•  There are 100,000 (0+ / 0-)

          ventilators in the US and and 80% are in use on any given day.  Most of them are in hospitals.  Lay people can be trained to use them, but it takes time and training to learn to do it without harming the patient.

          •  Learn a Little (0+ / 0-)

            Here's what is required to entubate a patient and operate a ventilator:

            The nurse must be able to do the following:

               1. Identify the indications for mechanical ventilation.

               2. List the steps in preparing a patient for intubation.

               3. Determine the FIO2, tidal volume, rate and mode of ventilation on a given

               ventilator.

               4. Describe the various modes of ventilation and their implications.

               5. Describe at least two complications associated with patient’s response to mechanical ventilation and their signs and symptoms.

               6. Describe the causes and nursing measures taken when trouble-shooting ventilator alarms.

               7. Describe preventative measures aimed at preventing selected other complications related to endotracheal intubation.

               8. Give rationale for selected nursing interventions in the plan of care for the ventilated patient.

               9. Complete the care of the ventilated patient checklist.

               10. Complete the suctioning checklist.

                  1. To review indications for and basic modes of mechanical ventilation, possible complications that can occur, and nursing observations and procedures to detect and/or prevent such complications.
                  2. To provide a systematic nursing assessment procedure to ensure early detection of complications associated with mechanical ventilation.

            Indication for Intubation

               1. Acute respiratory failure evidenced by the lungs inability to maintain arterial oxygenation or eliminate carbon dioxide leading to tissue hypoxia in spite of low-flow or high-flow oxygen delivery devices. (Impaired gas exchange, airway obstruction or ventilation-perfusion abnormalities).

               2. In a patient with previously normal ABGs, the ABG results will be as follows:

                   PaO2 > 50 mm Hg with pH < 7.25

                   PaO2 <50 mm Hg on 60% FIO2 : restlessness, dyspnea, confusion, anxiety, tachypnea, tachycardia, and diaphoresis</p>

                   PaCO2 > 50 mm Hg : hypertension, irritability, somnolence (late), cyanosis (late), and LOC (late)

               3. Neuromuscular or neurogenic loss of respiratory regulation. (Impaired ventilation)

               4. Usual reasons for intubation: Airway maintenance, Secretion control, Oxygenation and Ventilation.

            Types of intubation: Orotracheal, Nasotracheal, Tracheostomy

            Preparing for Intubation

               1. Recognize the need for intubation.

               2. Notify physician and respiratory therapist. Ensure consent obtained if not emergency.

               3. Gather all necessary equipment:

                       a. Suction canister with regulator and connecting tubing

                       b. Sterile 14 Fr. suction catheter or closed in-line suction catheter

                       c. Sterile gloves

                       d. Normal saline

                       e. Yankuer suction-tip catheter and nasogastric tube

                       f. Intubation equipment: Manual resuscitator bag (MRB), Laryngoscope and blade, Wire guide, Water soluble lubricant, Cetacaine spray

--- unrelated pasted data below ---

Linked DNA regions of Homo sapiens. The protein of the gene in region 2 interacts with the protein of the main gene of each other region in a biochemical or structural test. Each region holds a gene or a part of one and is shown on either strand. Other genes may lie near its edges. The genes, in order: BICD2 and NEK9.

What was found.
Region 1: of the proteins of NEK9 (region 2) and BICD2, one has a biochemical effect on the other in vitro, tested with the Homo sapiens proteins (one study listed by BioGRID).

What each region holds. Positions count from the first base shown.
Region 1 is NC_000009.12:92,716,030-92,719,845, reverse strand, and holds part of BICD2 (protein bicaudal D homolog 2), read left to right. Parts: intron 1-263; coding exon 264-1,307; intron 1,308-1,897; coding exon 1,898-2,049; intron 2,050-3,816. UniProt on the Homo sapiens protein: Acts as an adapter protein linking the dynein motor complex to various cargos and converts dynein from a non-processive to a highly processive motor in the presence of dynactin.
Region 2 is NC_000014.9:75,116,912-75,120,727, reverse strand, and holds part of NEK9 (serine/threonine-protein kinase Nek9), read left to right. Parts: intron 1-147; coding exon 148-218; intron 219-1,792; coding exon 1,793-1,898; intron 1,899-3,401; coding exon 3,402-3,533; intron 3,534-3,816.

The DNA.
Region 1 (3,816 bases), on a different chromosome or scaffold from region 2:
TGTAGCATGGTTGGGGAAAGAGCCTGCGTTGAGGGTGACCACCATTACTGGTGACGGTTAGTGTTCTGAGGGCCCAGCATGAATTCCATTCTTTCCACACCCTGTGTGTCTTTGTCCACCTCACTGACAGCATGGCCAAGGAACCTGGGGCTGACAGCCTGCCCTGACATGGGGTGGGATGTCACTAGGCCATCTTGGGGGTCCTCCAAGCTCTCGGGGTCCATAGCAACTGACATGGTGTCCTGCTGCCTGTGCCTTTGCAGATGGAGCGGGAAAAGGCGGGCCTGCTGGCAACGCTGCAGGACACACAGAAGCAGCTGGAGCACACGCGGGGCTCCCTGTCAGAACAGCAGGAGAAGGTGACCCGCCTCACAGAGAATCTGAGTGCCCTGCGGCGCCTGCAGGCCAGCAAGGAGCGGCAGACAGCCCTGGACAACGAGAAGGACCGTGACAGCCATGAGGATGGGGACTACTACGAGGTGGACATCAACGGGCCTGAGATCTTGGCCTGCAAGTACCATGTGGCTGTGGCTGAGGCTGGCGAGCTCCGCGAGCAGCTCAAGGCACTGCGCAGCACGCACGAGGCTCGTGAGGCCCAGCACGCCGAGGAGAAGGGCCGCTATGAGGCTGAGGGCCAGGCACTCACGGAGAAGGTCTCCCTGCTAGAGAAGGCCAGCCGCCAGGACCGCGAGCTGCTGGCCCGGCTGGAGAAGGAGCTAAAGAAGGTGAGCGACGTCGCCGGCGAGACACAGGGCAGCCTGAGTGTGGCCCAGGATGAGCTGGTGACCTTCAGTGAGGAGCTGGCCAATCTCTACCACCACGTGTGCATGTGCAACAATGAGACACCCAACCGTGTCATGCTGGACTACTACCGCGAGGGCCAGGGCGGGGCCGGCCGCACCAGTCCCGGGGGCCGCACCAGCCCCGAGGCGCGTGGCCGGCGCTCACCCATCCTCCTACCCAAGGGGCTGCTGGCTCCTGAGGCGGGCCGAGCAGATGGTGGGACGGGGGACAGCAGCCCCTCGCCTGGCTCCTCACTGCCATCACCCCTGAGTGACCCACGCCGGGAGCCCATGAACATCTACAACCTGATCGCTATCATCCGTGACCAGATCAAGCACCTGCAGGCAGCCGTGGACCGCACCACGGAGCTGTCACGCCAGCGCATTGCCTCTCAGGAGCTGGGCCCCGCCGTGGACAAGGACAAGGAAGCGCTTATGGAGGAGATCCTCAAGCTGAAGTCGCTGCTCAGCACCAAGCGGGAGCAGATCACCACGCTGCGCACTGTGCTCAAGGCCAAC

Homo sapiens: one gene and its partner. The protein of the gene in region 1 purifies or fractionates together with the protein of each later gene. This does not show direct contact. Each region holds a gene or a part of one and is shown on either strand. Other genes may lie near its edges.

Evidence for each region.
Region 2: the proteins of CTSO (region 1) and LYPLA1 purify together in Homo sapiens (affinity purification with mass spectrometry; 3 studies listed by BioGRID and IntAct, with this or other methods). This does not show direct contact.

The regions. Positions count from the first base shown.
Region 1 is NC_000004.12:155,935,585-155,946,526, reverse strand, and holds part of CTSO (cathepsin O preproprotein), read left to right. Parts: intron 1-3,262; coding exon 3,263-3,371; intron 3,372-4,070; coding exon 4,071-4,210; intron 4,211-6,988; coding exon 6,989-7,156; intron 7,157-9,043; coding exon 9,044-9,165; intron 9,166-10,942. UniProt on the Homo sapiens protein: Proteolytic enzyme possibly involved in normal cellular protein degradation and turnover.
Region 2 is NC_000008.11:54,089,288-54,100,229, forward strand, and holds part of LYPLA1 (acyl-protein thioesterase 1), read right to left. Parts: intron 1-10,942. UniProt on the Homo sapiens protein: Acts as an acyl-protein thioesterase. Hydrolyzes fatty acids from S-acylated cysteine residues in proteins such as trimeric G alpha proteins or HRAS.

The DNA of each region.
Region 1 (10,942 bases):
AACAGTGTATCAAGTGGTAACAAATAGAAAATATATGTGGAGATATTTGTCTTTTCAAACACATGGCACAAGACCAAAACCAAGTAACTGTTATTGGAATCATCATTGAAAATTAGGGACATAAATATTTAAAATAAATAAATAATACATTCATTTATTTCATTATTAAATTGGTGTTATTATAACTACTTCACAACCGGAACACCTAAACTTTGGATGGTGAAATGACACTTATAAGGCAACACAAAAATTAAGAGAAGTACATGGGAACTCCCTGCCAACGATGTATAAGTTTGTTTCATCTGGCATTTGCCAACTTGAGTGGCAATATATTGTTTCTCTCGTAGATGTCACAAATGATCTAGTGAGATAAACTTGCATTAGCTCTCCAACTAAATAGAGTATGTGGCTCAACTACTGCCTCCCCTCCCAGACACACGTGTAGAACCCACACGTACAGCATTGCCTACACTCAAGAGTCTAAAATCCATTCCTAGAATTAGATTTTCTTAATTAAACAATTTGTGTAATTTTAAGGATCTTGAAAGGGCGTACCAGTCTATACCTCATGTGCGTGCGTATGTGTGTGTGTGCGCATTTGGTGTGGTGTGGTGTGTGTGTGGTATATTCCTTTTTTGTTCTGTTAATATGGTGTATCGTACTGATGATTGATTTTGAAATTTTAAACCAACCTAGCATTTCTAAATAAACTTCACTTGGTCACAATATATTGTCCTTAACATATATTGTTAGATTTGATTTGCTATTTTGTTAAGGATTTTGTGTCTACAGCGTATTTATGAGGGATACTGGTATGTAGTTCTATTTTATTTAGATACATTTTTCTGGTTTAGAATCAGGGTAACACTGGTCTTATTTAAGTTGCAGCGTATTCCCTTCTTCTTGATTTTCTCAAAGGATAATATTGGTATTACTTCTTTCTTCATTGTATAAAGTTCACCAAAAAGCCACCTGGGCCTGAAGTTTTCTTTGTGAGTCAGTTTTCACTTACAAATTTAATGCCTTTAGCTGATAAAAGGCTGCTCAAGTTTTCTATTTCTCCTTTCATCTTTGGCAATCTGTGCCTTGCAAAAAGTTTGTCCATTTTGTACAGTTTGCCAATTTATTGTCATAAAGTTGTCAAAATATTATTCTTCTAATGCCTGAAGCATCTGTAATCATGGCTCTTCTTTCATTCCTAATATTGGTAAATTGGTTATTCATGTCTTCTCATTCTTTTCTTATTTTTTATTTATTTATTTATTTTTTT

g. Endotracheal attachment device (E-tad) or tape

                       h. Get order for initial ventilator settings

                       i. Sedation prn

                       j. Soft wrist restraints prn

                       k. Call for chest x-ray to confirm position of endotracheal tube

                       l. Provide emotional support as needed/ ensure family notified of change in condition.

            •  And we need to keep in mind... (0+ / 0-)

              There is a huge shortage of Registered Nurses who can care for seriously ill patients and in the event of a flu epidemic a huge number of them are going to be sick and unable to work.  

  •  Avianflu: Yawn!! B-O-R-I-N-G!!! (0+ / 1-)
    Recommended by:
    Hidden by:
    entlord1

    Please, I would like to know what the exact (or rough) odds are that Avian flu will mutate into a form that will be devastating to humans.

    Of all the viruses out there in recent times, how many have actually turned into forms that have decimated humans?

    Obviously, the Avian Flu scare is classic split-brained thinking which is cut from the exact same intellectual cloth of the Killer Bees, Y2K, The Rapture, Iraq's WMD, etc.

    People have been predicting such disasters forever.

    (Yawn!!!)

    The biggest difference, though, is that the M$ media, Pharm industry, and  the Bush admin are now **deeply** involved.

    •  interesting comment (1+ / 0-)
      Recommended by:
      splashy
      Okay, let's see... how many devastating viruses that might decimate humans ( and an 82% case fatality rate for H5N1 in 2007 certainly qualifies)  does it take to make abhinavagupta un-bored?

      If the answer's more than one, you got a problem, kid.

      "Politics is the art of looking for trouble, finding it everywhere, diagnosing it incorrectly and applying the wrong remedies." - Groucho Marx

      by Greg Dworkin on Sun Feb 25, 2007 at 05:24:38 PM PST

      [ Parent ]

    •  Your Ignorance is Showing (1+ / 0-)
      Recommended by:
      splashy

      When Michael Osterholm says We're screwed I'm going to pay a whole more attention to him than I am to you.

    •  We would all like to know... (0+ / 0-)

      what are the exact odds of the avian flu turning into a worldwide pandemic.  But 1918 was not the only pandemic of the flu.  The Asian Flu of 1957 killed 1.5 million people and the Hong Kong Flu of 1968 killed 1 million.    There is also the possibility of the H1N1 virus from the 1918 pandemic mutating into a deadly form again.